What Is Algebra?

This video gives an overview of Algebra and introduces the concepts of unknown values and variables. It also explains that multiplication is implicit in Algebra.

For more help, check out our Pre-Algebra Lessons Page

Credit goes to Math Antics.

What Is Algebra?

Algebra is a fundamental branch of mathematics that deals with symbols, variables, and the rules for manipulating them to solve equations and describe relationships between quantities. It is considered one of the pillars of mathematics, alongside arithmetic, geometry, and calculus. Algebraic concepts and techniques are pervasive in various fields such as physics, engineering, economics, computer science, and many others.

At its core, algebra enables us to solve problems involving unknown quantities by representing them with symbols or variables. These variables can stand for any number or quantity, allowing us to work with general statements rather than specific numbers. For example, instead of saying “the sum of 3 and 4 is 7,” algebra allows us to express this relationship more generally as “a + b = c,” where ‘a’, ‘b’, and ‘c’ are variables representing numbers.

Algebraic expressions consist of variables, constants, and mathematical operations such as addition, subtraction, multiplication, division, exponentiation, and roots. These expressions can be combined and manipulated using algebraic rules to simplify or transform them. For instance, terms with the same variables and exponents can be combined using the distributive property or factored out using techniques like factoring.

Equations are central to algebra. An equation is a statement asserting that two expressions are equal. Equations typically involve one or more variables and are solved by finding the values of the variables that satisfy the equality. Solving equations involves applying various algebraic operations to isolate the variable on one side of the equation. The solution to an equation is the set of values for the variables that make the equation true.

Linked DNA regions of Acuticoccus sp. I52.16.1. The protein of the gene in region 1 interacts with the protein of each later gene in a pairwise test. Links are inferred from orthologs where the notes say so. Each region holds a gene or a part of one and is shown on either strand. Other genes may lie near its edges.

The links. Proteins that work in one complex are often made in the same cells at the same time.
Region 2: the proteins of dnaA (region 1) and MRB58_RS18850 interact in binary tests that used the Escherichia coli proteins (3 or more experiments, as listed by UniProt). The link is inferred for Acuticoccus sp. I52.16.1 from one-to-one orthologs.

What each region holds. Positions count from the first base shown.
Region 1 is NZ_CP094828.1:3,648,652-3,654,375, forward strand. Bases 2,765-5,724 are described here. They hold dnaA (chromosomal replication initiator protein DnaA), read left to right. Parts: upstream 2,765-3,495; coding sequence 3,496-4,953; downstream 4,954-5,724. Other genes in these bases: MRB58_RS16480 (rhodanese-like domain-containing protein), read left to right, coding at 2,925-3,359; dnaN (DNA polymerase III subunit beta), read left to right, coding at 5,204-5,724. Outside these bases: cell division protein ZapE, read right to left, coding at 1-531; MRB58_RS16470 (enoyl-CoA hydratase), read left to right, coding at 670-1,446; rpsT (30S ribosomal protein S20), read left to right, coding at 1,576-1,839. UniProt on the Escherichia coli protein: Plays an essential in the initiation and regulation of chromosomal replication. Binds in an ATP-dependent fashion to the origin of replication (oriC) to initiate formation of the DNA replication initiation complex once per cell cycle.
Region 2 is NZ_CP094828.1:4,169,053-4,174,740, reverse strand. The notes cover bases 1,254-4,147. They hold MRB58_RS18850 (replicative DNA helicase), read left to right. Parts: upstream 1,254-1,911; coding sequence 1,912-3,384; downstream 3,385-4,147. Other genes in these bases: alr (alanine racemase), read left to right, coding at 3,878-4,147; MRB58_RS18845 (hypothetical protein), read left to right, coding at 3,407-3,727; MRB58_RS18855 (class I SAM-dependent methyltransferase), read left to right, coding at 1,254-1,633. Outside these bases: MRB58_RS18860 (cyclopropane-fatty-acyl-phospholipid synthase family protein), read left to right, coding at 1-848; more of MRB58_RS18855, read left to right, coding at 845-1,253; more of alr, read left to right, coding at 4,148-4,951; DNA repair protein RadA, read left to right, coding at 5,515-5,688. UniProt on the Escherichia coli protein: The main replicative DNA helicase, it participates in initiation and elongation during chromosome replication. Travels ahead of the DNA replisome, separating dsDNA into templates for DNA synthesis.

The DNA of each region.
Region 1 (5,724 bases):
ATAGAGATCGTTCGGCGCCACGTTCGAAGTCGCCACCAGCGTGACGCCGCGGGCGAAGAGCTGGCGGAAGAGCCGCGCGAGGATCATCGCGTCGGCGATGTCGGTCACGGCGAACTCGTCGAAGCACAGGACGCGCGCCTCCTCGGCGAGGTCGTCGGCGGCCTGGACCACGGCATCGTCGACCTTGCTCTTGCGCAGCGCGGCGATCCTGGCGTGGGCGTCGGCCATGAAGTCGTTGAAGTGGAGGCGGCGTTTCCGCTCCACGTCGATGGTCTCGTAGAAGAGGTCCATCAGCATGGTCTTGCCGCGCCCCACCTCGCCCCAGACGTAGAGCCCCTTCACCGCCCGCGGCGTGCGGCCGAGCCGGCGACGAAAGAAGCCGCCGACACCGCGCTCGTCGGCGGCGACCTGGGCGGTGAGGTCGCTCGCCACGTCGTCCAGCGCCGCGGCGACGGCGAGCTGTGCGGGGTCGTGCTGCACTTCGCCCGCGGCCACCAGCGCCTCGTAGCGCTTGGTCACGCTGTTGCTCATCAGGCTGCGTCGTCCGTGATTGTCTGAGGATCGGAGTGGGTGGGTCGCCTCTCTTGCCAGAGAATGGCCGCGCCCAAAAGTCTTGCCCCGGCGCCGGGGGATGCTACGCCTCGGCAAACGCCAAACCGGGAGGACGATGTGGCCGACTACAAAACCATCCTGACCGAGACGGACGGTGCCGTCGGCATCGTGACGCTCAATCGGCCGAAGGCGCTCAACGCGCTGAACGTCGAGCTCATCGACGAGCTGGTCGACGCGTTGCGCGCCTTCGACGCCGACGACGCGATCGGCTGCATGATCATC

In addition to equations, algebra also deals with inequalities, which express relationships between quantities that are not necessarily equal. Inequalities use symbols such as < (less than), > (greater than), ≤ (less than or equal to), and ≥ (greater than or equal to) to compare quantities.

Concepts In Algebra

Algebra encompasses several key concepts and techniques, including:

Solving equations – This involves techniques such as isolating the variable, applying inverse operations, and using properties of equality to find the solution set.

Let’s consider a simple linear equation and go through the process of solving it step by step.

Example: 3x + 5 = 17

Step 1: Isolate the variable. To solve for x, we want to get x alone on one side of the equation. In this case, we’ll start by isolating the term containing
x, which is 3x.

3x+ 5 -5 = 17 – 5

3x = 12

Step 2: Apply inverse operations. Now that we have 3x isolated, we need to get rid of the coefficient 3 attached to x. Since 3x means 3 times x, the inverse operation is division by 3.

1/3 x 3x = 1/3 x 12

x = 4

Step 3: Check the solution. It’s always a good idea to check if the solution we found is correct by substituting the value of x back into the original equation.

3(4) + 5 = 17

12 + 5 = 17

17 = 17

Since the left side of the equation equals the right side after substitution, we have confirmed that x = 4 is indeed the solution to the equation.

So, the solution to the equation 3x + 5 = 17 is x= 4.

Graphing – Algebraic equations and inequalities can be represented graphically on coordinate planes. Graphs provide visual representations of relationships between variables and are essential for understanding functions and their behavior.

Functions – Functions describe how one quantity depends on another. They are often expressed algebraically as equations or formulas relating input variables (independent variables) to output variables (dependent variables). Functions play a crucial role in modeling real-world phenomena and are fundamental to calculus.

Example: f(x) = 2x + 3

In this example, f(x) represents a function of x. The function takes an input value x, performs a specific operation on it, and produces an output value.

Here, the function f(x) takes an input x, multiplies it by 2, and then adds 3 to the result. This function can be interpreted as follows:

For any given value of x, when you plug it into the function, the function will output a value equal to 2x + 3.

For instance, if x = 1, then f(1) = 2(1) + 3 = 5.

If x = 2, then f(2) = 2(2) + 3 = 7.

Similarly, if x = -1, then f(-1) = 2(-1) + 3 = 1.